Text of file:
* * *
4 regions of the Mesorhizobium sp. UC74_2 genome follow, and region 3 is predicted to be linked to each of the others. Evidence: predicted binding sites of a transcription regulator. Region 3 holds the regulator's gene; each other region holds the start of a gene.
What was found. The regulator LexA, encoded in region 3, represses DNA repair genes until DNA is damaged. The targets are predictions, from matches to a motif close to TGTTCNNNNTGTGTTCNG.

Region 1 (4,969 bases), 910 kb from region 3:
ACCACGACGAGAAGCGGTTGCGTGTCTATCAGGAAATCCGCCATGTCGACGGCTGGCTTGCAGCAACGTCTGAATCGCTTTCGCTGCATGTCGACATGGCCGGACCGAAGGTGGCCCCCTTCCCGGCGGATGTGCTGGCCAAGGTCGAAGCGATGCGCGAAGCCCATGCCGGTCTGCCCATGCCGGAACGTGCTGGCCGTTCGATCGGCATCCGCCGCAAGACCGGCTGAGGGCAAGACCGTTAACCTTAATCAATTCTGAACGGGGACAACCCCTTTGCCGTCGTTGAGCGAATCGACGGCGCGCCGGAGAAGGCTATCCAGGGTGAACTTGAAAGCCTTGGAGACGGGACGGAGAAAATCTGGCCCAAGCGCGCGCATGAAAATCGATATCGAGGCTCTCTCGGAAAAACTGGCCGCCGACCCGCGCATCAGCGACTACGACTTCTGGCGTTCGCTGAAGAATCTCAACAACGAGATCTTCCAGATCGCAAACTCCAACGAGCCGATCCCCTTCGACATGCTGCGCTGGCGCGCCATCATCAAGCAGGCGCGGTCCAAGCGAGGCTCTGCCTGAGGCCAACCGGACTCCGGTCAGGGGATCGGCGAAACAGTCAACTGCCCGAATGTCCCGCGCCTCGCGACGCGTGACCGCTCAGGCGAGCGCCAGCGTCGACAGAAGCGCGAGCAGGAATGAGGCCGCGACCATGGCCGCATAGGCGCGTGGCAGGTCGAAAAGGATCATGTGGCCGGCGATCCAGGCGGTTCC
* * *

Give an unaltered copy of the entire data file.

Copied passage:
4 regions of the Mesorhizobium sp. UC74_2 genome follow, and region 3 is predicted to be linked to each of the others. Evidence: predicted binding sites of a transcription regulator. Region 3 holds the regulator's gene; each other region holds the start of a gene.
What was found. The regulator LexA, encoded in region 3, represses DNA repair genes until DNA is damaged. The targets are predictions, from matches to a motif close to TGTTCNNNNTGTGTTCNG.

Region 1 (4,969 bases), 910 kb from region 3:
ACCACGACGAGAAGCGGTTGCGTGTCTATCAGGAAATCCGCCATGTCGACGGCTGGCTTGCAGCAACGTCTGAATCGCTTTCGCTGCATGTCGACATGGCCGGACCGAAGGTGGCCCCCTTCCCGGCGGATGTGCTGGCCAAGGTCGAAGCGATGCGCGAAGCCCATGCCGGTCTGCCCATGCCGGAACGTGCTGGCCGTTCGATCGGCATCCGCCGCAAGACCGGCTGAGGGCAAGACCGTTAACCTTAATCAATTCTGAACGGGGACAACCCCTTTGCCGTCGTTGAGCGAATCGACGGCGCGCCGGAGAAGGCTATCCAGGGTGAACTTGAAAGCCTTGGAGACGGGACGGAGAAAATCTGGCCCAAGCGCGCGCATGAAAATCGATATCGAGGCTCTCTCGGAAAAACTGGCCGCCGACCCGCGCATCAGCGACTACGACTTCTGGCGTTCGCTGAAGAATCTCAACAACGAGATCTTCCAGATCGCAAACTCCAACGAGCCGATCCCCTTCGACATGCTGCGCTGGCGCGCCATCATCAAGCAGGCGCGGTCCAAGCGAGGCTCTGCCTGAGGCCAACCGGACTCCGGTCAGGGGATCGGCGAAACAGTCAACTGCCCGAATGTCCCGCGCCTCGCGACGCGTGACCGCTCAGGCGAGCGCCAGCGTCGACAGAAGCGCGAGCAGGAATGAGGCCGCGACCATGGCCGCATAGGCGCGTGGCAGGTCGAAAAGGATCATGTGGCCGGCGATCCAGGCGGTTCC